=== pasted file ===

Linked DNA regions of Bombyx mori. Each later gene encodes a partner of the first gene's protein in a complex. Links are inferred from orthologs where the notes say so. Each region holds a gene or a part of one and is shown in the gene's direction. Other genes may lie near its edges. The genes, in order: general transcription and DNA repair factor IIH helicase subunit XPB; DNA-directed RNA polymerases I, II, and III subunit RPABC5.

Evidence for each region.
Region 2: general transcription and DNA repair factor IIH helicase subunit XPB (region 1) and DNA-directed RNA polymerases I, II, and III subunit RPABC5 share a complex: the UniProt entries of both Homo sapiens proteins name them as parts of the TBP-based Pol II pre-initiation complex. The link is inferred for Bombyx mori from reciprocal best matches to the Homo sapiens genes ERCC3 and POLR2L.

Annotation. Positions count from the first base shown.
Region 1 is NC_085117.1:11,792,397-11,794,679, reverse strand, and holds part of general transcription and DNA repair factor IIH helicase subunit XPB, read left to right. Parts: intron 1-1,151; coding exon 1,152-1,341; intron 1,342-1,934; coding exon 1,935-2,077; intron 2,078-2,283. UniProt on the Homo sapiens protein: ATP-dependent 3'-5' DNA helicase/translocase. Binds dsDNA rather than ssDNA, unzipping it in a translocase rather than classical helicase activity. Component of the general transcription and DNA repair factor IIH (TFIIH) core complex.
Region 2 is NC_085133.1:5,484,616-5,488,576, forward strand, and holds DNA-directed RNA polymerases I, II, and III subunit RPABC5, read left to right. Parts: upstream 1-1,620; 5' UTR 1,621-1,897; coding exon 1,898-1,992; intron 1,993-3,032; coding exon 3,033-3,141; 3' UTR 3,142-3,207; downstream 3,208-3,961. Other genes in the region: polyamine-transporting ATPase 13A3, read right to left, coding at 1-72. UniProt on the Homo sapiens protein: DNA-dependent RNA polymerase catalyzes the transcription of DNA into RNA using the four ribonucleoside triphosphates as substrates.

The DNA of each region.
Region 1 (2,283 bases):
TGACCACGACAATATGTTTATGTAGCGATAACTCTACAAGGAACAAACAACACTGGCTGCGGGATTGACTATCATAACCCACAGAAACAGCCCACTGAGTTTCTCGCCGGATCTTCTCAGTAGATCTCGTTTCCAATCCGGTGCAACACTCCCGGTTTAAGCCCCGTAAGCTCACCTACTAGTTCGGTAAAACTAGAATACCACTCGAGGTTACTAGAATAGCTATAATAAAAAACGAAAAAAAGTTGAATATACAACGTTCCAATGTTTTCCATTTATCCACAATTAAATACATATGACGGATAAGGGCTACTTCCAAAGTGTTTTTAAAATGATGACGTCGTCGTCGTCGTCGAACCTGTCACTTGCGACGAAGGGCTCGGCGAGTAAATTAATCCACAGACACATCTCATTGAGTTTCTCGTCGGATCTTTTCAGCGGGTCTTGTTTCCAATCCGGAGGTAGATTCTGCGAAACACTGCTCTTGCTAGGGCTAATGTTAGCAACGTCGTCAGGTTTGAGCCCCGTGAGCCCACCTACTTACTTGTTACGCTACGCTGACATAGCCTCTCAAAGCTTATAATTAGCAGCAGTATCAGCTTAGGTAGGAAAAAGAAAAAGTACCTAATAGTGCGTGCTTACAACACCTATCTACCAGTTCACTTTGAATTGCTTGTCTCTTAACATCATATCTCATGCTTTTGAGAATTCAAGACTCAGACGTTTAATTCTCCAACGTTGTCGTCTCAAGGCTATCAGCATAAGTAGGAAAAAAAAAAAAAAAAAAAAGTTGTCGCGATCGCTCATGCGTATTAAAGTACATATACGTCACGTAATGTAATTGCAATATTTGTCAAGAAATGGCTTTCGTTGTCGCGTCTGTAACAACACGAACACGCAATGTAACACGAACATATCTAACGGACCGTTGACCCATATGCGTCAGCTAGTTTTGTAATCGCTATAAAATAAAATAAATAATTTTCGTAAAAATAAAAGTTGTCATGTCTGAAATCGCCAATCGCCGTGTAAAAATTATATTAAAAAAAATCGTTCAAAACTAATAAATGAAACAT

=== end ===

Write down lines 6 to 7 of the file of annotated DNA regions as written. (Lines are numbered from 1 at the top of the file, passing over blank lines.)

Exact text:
Region 2 is NC_085133.1:5,484,616-5,488,576, forward strand, and holds DNA-directed RNA polymerases I, II, and III subunit RPABC5, read left to right. Parts: upstream 1-1,620; 5' UTR 1,621-1,897; coding exon 1,898-1,992; intron 1,993-3,032; coding exon 3,033-3,141; 3' UTR 3,142-3,207; downstream 3,208-3,961. Other genes in the region: polyamine-transporting ATPase 13A3, read right to left, coding at 1-72. UniProt on the Homo sapiens protein: DNA-dependent RNA polymerase catalyzes the transcription of DNA into RNA using the four ribonucleoside triphosphates as substrates.

The DNA of each region.